Video gambling, especially video gaming cafés, remains a contentious issue in many local communities, four years after becoming legal in Illinois.
State law allows any establishment with a license to serve liquor to apply to the Illinois Gaming Board for a license, which typically would permit a maximum of five gaming terminals. In Evergreen Park, only the Evergreen Park American Legion Post 854 at 9701 S. Kedzie Ave. has been issued a gaming license. But other communities have been more open to providing them, until now, when several appear to be putting the brakes on.
In Oak Lawn, 36 establishments offer video gaming. These are primarily restaurants and veterans organizations, but there are also two video gaming cafés. The village’s portion of the revenue generated monthly amounted to $49,638 in October, the same month the village board decided unanimously to limit the number of cafés to those two.
Mayor Sandra Bury said that while video gaming likely helped many struggling restaurants remain open during the recent recession, the board wanted to encourage businesses that offered more than gaming. Video gaming cafés typically serve hot food along with beer and wine, but the focus of their business is video gaming. Bury said the main purpose of allowing video gaming was to help existing businesses stay afloat, and concerns have been raised about too much video gaming bringing down the appearance of the village.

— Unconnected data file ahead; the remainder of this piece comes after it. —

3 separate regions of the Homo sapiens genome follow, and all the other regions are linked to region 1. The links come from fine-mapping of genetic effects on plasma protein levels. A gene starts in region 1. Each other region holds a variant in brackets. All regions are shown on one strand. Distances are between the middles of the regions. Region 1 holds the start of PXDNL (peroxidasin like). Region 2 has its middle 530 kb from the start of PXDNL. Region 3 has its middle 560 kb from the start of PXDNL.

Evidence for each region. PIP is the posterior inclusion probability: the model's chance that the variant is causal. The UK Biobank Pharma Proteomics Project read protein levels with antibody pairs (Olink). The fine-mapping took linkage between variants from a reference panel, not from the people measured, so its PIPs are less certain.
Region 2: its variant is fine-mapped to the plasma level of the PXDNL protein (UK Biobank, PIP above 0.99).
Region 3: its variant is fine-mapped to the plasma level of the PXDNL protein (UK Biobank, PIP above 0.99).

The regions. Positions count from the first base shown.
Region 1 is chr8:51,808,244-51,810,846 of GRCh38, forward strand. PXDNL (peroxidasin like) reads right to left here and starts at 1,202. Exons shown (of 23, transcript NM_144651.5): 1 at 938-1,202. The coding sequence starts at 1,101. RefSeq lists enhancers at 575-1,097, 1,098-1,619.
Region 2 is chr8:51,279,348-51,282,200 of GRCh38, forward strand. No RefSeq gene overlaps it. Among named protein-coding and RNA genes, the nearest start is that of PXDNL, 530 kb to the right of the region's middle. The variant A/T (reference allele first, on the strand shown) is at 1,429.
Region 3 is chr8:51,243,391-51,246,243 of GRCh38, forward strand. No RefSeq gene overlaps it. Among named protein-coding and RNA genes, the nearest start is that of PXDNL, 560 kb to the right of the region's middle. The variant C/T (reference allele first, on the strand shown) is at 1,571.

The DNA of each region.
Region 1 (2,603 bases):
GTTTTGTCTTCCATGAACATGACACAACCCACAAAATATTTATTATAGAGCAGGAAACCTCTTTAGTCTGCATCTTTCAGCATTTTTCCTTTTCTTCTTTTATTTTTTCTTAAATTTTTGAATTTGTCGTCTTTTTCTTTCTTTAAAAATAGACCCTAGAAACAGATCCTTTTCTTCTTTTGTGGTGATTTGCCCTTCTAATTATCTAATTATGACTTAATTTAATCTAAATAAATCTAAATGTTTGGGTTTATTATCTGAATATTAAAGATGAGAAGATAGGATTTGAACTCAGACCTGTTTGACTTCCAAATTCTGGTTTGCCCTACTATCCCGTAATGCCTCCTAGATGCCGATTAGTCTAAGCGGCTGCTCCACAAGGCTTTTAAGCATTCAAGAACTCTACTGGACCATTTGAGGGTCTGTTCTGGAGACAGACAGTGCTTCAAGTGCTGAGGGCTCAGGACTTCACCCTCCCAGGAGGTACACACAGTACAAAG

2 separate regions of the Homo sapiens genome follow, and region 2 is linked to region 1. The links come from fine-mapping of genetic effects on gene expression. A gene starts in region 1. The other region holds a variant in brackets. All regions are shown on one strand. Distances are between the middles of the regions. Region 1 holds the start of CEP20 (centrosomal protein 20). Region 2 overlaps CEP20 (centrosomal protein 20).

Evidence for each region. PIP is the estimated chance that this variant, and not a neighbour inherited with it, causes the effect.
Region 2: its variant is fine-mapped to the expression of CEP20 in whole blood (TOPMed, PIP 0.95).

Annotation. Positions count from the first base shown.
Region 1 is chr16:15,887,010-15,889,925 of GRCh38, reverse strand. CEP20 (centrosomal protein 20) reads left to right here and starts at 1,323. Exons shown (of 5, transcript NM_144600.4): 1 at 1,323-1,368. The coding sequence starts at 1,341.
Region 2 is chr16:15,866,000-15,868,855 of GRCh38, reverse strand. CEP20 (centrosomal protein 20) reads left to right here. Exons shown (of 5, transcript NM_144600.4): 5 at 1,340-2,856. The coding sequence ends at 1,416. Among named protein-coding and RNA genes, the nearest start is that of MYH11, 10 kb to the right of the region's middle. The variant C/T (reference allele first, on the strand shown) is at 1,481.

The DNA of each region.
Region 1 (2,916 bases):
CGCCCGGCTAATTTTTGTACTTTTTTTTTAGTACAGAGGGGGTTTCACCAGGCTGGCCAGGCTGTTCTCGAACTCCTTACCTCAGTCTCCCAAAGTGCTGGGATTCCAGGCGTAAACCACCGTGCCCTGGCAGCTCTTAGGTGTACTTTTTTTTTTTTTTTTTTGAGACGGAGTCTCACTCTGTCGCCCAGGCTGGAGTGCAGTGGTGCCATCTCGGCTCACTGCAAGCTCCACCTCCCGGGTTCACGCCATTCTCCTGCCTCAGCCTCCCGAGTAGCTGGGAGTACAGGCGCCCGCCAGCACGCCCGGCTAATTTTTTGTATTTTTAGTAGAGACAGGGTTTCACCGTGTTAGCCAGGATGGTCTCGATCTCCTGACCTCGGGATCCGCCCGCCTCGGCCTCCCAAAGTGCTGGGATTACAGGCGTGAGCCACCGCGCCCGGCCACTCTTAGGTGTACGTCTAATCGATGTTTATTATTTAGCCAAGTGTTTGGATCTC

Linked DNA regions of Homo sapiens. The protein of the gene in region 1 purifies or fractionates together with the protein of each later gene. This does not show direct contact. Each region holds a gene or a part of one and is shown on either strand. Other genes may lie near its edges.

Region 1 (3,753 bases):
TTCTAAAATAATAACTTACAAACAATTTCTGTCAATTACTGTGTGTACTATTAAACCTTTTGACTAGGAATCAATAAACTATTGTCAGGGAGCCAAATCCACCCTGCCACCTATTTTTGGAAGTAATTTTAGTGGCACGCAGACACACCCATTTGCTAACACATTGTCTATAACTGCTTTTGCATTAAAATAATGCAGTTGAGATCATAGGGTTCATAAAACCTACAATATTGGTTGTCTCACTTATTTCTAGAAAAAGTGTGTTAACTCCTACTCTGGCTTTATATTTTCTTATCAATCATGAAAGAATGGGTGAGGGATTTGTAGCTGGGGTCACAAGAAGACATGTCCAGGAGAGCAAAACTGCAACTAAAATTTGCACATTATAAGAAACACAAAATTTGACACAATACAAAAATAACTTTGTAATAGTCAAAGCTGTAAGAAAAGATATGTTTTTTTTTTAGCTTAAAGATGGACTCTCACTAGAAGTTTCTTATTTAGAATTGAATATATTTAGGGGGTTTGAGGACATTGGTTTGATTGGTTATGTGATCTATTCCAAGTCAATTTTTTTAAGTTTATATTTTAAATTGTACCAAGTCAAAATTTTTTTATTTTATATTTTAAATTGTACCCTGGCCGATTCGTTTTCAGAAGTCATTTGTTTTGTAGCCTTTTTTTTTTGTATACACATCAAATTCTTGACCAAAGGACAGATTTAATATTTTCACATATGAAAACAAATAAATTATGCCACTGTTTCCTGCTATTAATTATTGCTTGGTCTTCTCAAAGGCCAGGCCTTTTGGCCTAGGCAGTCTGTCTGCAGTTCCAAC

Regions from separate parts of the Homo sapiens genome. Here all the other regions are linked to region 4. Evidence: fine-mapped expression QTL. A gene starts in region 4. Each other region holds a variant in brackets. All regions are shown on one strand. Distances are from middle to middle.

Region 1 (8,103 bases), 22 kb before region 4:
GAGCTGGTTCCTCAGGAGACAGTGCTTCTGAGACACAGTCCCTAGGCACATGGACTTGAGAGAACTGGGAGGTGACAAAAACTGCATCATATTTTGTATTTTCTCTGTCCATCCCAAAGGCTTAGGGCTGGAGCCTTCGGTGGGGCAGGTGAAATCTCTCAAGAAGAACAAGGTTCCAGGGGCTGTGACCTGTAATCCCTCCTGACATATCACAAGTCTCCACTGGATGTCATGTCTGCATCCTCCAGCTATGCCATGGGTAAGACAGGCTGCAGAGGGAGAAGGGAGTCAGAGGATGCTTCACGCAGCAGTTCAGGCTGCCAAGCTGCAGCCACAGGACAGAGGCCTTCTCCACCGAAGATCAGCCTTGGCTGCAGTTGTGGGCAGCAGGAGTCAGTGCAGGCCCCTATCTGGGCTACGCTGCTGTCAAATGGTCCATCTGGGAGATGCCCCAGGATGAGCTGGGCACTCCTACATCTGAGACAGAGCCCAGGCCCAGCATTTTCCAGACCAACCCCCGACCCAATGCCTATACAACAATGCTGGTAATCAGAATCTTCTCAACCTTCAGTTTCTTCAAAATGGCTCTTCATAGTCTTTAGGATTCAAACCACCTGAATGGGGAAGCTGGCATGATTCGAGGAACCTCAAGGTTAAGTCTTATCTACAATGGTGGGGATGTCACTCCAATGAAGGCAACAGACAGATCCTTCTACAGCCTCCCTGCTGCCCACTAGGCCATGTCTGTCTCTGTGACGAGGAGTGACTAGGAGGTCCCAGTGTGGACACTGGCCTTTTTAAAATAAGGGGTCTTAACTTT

A majority of trustees on the Chicago Ridge Village Board have expressed similar concerns. Twenty establishments in that village currently have gaming licenses, including a handful of video gaming cafés. The village also raised the price of the annual licenses issued per gaming terminal from $100 to $500.
But it doesn’t look like there will be any more cafés in the near future. Over the last few months, three proposals for new businesses with gaming licenses have been rejected by five of the six trustees.
Of the 13 establishments in Worth with gaming licenses, Roma Café, 6606 W. 111th St., generated the most gambling revenue in October, with $879,000 wagered. The owner of the business had sought permission to open another café by the same name four blocks east in Chicago Ridge, but was turned down. “I’m not losing out. You are,” said owner Refaat Fanous, who had promised to offer a high-quality menu along with the gambling.
The Chicago Ridge Village Board agreed to discuss the pros and cons of officially limiting the number of video gaming cafés in the village at the next meeting on Dec. 6. Mayor Chuck Tokar has warned against doing so, asserting that turning away businesses affects the tax base, and results in more vacant commercial space. Trustee Jack Lind has argued that it doesn’t make sense to reject video gaming, because it is legal and hasn’t caused any problems for the village yet.
While Hickory Hills has 15 establishments with video gaming licenses, Palos Hills has only seven. The Palos Hills City Council had resisted allowing video gaming cafés until last December, when an ordinance was passed allowing them. It was initially rejected two months previously. There are now two gaming cafés in town.